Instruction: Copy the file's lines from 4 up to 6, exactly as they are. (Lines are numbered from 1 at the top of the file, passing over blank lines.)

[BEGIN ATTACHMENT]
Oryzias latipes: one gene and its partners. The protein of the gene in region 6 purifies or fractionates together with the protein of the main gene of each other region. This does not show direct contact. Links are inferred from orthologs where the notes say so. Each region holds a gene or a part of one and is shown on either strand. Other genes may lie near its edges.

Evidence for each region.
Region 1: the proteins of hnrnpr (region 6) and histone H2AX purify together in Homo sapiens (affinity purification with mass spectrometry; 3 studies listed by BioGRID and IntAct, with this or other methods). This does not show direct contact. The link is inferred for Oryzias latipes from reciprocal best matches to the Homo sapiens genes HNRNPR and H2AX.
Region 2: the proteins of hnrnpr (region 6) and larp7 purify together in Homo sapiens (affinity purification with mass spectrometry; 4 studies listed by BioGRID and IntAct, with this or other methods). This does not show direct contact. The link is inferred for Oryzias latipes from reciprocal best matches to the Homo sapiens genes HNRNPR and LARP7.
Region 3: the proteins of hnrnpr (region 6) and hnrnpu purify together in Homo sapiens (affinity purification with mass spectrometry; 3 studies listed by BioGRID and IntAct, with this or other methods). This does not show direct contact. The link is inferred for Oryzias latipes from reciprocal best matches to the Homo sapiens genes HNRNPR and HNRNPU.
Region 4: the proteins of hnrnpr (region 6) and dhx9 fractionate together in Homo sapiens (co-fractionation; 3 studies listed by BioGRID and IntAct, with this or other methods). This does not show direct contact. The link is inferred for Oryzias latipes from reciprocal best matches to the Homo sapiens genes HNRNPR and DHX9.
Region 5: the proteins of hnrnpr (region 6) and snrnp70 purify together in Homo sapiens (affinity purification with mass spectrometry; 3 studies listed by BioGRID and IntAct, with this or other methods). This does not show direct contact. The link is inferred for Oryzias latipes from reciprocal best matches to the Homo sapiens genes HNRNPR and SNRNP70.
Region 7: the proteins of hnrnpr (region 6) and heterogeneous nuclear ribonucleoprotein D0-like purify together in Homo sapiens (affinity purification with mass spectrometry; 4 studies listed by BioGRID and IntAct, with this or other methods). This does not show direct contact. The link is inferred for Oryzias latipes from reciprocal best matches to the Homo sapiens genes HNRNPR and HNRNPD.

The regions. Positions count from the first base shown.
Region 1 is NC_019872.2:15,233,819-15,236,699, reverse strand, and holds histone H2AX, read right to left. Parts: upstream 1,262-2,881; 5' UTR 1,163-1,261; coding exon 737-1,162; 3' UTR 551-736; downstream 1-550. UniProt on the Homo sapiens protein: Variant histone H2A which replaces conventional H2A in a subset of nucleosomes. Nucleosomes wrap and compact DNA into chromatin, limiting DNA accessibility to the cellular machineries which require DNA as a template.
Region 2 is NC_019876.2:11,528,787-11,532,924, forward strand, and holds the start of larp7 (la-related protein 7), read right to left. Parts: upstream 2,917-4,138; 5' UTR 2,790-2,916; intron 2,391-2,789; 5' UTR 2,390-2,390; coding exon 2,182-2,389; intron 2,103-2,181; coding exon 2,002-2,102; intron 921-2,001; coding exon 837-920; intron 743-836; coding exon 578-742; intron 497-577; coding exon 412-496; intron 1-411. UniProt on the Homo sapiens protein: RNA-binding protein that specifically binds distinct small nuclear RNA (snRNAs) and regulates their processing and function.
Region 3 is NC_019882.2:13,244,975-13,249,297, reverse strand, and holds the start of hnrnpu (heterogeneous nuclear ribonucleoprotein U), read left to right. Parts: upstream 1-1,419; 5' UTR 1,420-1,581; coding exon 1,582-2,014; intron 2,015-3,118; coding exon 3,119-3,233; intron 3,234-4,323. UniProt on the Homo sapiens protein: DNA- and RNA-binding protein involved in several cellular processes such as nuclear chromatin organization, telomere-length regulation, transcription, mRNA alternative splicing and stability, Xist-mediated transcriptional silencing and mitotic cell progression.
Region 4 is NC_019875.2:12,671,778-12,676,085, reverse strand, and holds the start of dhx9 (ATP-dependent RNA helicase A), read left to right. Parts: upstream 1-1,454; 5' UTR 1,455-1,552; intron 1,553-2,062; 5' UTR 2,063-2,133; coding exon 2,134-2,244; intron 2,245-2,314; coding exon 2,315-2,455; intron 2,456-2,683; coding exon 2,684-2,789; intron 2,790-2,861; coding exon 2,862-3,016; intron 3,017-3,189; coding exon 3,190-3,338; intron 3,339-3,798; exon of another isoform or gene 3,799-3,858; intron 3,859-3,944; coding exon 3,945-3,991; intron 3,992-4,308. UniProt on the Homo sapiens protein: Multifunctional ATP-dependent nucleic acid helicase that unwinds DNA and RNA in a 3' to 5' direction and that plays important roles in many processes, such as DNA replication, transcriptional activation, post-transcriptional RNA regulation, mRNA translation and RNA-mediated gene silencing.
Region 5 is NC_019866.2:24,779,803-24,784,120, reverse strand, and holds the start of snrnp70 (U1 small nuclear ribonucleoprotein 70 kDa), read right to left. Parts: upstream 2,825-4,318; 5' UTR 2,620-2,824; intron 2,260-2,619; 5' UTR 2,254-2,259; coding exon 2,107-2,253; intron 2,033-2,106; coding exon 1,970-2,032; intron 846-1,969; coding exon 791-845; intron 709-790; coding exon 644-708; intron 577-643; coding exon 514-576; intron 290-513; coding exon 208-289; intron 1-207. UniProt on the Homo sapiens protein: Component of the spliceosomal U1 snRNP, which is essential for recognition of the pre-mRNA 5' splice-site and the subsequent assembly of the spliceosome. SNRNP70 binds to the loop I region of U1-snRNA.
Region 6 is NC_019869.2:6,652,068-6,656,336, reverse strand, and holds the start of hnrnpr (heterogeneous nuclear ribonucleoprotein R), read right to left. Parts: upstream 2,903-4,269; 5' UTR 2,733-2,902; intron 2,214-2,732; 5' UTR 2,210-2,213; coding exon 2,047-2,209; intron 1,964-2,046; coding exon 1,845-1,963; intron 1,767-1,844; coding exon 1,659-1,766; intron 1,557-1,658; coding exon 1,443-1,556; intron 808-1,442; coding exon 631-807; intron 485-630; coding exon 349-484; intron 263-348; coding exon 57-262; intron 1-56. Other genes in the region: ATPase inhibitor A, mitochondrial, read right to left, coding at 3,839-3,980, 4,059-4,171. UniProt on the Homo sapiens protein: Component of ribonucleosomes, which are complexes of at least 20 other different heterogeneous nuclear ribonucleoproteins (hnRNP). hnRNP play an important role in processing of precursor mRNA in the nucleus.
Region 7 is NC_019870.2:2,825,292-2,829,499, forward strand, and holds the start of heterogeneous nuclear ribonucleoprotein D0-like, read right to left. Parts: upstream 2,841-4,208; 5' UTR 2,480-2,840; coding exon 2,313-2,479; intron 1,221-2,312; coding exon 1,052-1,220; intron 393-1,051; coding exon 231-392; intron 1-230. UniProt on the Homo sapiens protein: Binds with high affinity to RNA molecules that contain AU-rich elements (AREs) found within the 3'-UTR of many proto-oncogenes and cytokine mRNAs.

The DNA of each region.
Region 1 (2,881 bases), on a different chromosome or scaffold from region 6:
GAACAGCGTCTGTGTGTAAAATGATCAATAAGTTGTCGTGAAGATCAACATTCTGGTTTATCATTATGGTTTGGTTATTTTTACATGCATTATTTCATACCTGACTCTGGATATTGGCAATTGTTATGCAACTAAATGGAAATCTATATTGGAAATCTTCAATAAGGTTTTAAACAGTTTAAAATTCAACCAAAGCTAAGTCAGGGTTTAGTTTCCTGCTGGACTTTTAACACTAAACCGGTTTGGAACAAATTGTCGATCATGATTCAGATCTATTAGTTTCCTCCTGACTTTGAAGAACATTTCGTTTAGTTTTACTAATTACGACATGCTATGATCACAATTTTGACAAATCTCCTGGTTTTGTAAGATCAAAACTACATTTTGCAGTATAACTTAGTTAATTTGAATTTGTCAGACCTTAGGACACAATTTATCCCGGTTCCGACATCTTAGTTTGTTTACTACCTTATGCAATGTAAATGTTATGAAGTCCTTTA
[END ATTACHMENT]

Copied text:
Region 2: the proteins of hnrnpr (region 6) and larp7 purify together in Homo sapiens (affinity purification with mass spectrometry; 4 studies listed by BioGRID and IntAct, with this or other methods). This does not show direct contact. The link is inferred for Oryzias latipes from reciprocal best matches to the Homo sapiens genes HNRNPR and LARP7.
Region 3: the proteins of hnrnpr (region 6) and hnrnpu purify together in Homo sapiens (affinity purification with mass spectrometry; 3 studies listed by BioGRID and IntAct, with this or other methods). This does not show direct contact. The link is inferred for Oryzias latipes from reciprocal best matches to the Homo sapiens genes HNRNPR and HNRNPU.
Region 4: the proteins of hnrnpr (region 6) and dhx9 fractionate together in Homo sapiens (co-fractionation; 3 studies listed by BioGRID and IntAct, with this or other methods). This does not show direct contact. The link is inferred for Oryzias latipes from reciprocal best matches to the Homo sapiens genes HNRNPR and DHX9.